MSI-X permits a device to allocate up to two thousand forty eight interrupts. MSI-X is specified in the Peripheral Component Interconnect Express Base specifications, revisions 1.0a and 1.1 in section 6.1. MSI-X allows a large number of interrupts, giving each interrupt a separate target address and an identifying data word. It uses 64-bit addressing and interrupt masking.


FIG. 1 is a system architecture in accordance with one embodiment of the present invention;

FIG. 2 is a circuit depiction for the video analytics engine shown in FIG. 1 in accordance with one embodiment;

FIG. 3 is a flow chart for video capture in accordance with one embodiment of the present invention;

FIG. 4 is a flow chart for a two dimensional matrix memory in accordance with one embodiment;

FIG. 5 is a flow chart for analytics assisted encoding in accordance with one embodiment;

FIG. 6 is a flow chart for another embodiment;

FIG. 7 is a depiction of an interrupt control for one embodiment;

FIG. 8 is an interrupt timing diagram for one embodiment;

FIG. 9 is a flow chart for one embodiment;

FIG. 10 is a schematic depiction of a part of the PCI Express 36 of FIG. 2 in one embodiment;

FIG. 11 is timing diagrams for an ELBI transaction that is a write access to external registers;

FIG. 12 is timing diagrams for an ELBI transaction that is a read access to external registers; and

FIG. 13 is a flow chart for one embodiment.


In accordance with some embodiments, multiple streams of video may be processed in parallel. The streams of video may be encoded at the same time video analytics are being implemented. Moreover, each of a plurality of streams may be encoded, in one shot, at the same time each of a plurality of streams are being subjected to video analytics. In some embodiments, the characteristics of the encoding or the analytics may be changed by the user on the fly while encoding or analytics are already being implemented.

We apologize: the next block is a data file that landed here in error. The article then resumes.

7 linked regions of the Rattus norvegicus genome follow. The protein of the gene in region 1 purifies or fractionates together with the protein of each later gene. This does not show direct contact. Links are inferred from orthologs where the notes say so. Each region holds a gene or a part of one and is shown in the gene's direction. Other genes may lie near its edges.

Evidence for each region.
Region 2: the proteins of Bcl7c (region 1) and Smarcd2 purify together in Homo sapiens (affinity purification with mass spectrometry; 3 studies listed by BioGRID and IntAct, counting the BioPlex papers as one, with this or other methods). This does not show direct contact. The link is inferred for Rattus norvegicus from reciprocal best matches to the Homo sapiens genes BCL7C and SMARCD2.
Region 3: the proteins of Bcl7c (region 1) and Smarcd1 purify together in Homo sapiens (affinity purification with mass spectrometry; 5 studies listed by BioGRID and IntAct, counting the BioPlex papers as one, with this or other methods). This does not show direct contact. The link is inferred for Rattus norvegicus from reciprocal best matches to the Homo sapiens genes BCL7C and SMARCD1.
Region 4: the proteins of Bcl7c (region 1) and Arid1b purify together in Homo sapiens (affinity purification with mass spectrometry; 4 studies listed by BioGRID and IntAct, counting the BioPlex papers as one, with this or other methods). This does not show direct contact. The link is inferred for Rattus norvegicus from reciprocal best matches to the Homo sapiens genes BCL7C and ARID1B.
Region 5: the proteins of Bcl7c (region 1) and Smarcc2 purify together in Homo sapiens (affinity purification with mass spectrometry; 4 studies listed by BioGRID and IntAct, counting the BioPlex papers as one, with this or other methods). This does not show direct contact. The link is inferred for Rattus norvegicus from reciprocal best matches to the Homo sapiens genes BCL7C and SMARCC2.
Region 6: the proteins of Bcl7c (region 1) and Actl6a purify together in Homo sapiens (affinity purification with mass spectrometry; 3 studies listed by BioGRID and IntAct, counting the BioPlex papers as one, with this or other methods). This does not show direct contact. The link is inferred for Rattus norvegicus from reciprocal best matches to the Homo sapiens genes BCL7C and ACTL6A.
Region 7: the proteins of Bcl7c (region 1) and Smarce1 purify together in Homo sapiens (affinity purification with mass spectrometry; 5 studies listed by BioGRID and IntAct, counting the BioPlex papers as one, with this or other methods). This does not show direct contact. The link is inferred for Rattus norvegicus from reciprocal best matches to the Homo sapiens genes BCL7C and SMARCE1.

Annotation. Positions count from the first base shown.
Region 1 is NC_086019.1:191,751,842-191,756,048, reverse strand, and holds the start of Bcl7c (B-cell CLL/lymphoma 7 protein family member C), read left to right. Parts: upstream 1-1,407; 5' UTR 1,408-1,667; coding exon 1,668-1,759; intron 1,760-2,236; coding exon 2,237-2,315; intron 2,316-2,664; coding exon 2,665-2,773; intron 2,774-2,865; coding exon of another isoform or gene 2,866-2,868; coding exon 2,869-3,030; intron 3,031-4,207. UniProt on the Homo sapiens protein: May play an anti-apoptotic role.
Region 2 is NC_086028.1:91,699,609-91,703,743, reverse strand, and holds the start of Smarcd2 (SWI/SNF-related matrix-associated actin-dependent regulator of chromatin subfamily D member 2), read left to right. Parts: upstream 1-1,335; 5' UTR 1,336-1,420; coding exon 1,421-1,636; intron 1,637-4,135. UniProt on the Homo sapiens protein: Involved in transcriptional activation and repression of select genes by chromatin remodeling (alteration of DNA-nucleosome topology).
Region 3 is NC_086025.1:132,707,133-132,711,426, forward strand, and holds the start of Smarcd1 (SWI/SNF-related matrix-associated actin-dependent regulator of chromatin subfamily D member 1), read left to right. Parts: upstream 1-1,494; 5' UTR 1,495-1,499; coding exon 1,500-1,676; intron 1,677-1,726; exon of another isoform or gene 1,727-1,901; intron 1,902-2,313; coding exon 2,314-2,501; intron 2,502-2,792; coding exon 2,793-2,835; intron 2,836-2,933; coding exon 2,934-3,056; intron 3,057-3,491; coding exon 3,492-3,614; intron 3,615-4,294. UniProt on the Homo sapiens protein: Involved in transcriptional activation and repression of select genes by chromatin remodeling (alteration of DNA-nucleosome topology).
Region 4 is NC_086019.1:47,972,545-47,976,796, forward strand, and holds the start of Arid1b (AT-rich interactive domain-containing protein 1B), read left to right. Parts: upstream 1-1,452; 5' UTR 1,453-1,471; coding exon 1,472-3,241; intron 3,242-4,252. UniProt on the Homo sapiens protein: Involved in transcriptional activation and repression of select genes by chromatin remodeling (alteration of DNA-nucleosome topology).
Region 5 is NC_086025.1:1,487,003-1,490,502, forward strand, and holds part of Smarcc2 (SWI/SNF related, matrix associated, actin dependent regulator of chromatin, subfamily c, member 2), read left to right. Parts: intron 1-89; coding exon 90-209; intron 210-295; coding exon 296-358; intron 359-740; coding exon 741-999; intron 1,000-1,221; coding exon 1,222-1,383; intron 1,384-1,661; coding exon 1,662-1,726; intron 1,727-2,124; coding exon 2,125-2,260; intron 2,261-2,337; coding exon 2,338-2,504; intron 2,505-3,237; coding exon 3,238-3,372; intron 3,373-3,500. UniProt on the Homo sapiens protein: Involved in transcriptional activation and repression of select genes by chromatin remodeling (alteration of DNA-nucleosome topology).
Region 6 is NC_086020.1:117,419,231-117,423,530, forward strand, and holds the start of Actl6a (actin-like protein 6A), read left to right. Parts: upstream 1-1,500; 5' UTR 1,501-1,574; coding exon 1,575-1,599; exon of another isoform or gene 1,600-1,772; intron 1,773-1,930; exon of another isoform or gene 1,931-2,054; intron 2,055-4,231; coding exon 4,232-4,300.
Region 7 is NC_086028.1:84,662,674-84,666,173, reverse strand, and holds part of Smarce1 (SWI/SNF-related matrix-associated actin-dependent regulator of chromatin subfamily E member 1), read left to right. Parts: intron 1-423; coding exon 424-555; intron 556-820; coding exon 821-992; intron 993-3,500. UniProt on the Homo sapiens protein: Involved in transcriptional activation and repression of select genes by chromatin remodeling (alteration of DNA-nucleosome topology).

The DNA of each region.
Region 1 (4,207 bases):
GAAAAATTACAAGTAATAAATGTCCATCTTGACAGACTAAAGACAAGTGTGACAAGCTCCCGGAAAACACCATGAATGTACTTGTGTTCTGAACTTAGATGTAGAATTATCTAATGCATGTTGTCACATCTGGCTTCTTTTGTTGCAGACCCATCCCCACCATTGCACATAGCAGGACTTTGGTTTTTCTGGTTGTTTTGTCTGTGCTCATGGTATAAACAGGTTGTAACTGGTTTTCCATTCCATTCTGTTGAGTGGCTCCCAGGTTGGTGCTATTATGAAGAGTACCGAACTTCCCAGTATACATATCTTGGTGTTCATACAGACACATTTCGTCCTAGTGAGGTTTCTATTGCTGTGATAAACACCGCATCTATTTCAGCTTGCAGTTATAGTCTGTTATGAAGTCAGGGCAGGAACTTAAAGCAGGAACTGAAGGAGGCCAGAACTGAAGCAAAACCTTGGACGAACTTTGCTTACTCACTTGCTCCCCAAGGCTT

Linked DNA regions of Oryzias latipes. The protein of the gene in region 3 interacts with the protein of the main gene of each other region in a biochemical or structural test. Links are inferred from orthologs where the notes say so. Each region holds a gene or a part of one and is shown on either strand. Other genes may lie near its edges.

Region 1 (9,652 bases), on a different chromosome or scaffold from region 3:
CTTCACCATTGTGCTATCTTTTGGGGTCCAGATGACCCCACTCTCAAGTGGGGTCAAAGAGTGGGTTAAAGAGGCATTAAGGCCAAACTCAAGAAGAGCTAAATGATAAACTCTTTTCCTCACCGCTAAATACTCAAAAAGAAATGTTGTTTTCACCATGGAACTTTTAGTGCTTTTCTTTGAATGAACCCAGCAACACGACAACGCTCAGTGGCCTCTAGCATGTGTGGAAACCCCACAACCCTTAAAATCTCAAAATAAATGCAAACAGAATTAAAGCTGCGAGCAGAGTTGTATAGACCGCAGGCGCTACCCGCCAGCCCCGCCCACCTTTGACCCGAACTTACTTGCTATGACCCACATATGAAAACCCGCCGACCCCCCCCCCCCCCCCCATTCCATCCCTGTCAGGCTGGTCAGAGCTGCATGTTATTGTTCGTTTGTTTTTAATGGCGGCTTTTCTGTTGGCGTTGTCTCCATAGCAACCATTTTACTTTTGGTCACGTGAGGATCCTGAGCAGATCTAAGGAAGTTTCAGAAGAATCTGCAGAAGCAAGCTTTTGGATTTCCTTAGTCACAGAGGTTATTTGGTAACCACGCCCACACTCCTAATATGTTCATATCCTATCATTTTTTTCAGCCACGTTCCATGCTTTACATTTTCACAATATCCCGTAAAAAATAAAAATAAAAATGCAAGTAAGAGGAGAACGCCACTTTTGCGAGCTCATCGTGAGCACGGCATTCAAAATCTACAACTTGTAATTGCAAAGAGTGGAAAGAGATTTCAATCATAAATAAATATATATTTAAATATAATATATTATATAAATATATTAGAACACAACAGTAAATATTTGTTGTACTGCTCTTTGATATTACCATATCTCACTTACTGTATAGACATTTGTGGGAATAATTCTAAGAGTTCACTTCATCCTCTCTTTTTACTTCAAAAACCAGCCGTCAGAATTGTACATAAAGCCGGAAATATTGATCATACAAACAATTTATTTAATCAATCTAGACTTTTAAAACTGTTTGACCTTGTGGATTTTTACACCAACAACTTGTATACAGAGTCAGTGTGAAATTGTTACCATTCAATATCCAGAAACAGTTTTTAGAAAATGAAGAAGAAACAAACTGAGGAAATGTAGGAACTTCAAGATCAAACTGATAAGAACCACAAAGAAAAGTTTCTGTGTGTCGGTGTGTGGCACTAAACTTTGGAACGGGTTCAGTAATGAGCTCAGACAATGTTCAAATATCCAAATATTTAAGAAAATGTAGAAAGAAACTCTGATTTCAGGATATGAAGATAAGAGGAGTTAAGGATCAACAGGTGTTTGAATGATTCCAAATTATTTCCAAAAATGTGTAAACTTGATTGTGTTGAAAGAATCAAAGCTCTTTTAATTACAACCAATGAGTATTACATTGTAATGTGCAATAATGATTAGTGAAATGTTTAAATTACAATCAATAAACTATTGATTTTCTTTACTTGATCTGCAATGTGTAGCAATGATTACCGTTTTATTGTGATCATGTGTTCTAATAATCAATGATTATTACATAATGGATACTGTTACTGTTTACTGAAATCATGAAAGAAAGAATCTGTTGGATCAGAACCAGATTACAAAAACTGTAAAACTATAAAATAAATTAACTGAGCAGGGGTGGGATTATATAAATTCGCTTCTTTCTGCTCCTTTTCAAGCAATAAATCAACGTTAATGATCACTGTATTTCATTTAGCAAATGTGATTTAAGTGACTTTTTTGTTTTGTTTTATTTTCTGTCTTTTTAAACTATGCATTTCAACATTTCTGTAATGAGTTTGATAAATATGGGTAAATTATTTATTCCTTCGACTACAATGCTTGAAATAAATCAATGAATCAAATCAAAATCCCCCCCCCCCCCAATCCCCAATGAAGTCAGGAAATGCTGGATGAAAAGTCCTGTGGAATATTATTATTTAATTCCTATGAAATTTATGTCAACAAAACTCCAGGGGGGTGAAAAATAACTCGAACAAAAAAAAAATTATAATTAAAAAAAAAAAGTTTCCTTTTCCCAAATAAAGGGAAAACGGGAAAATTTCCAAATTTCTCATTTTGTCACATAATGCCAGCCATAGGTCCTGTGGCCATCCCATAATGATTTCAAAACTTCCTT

While an example of an embodiment is given in which video analytics are used, in some embodiments, video analytics are only optional and may or may not be used.

Referring to FIG. 1, a computer system 10 may be any of a variety of computer systems, including those that use video analytics, such as video surveillance and video conferencing application, as well as embodiments which do not use video analytics. The system 10 may be a desk top computer, a server, a laptop computer, a mobile Internet device, or a cellular telephone, to mention a few examples.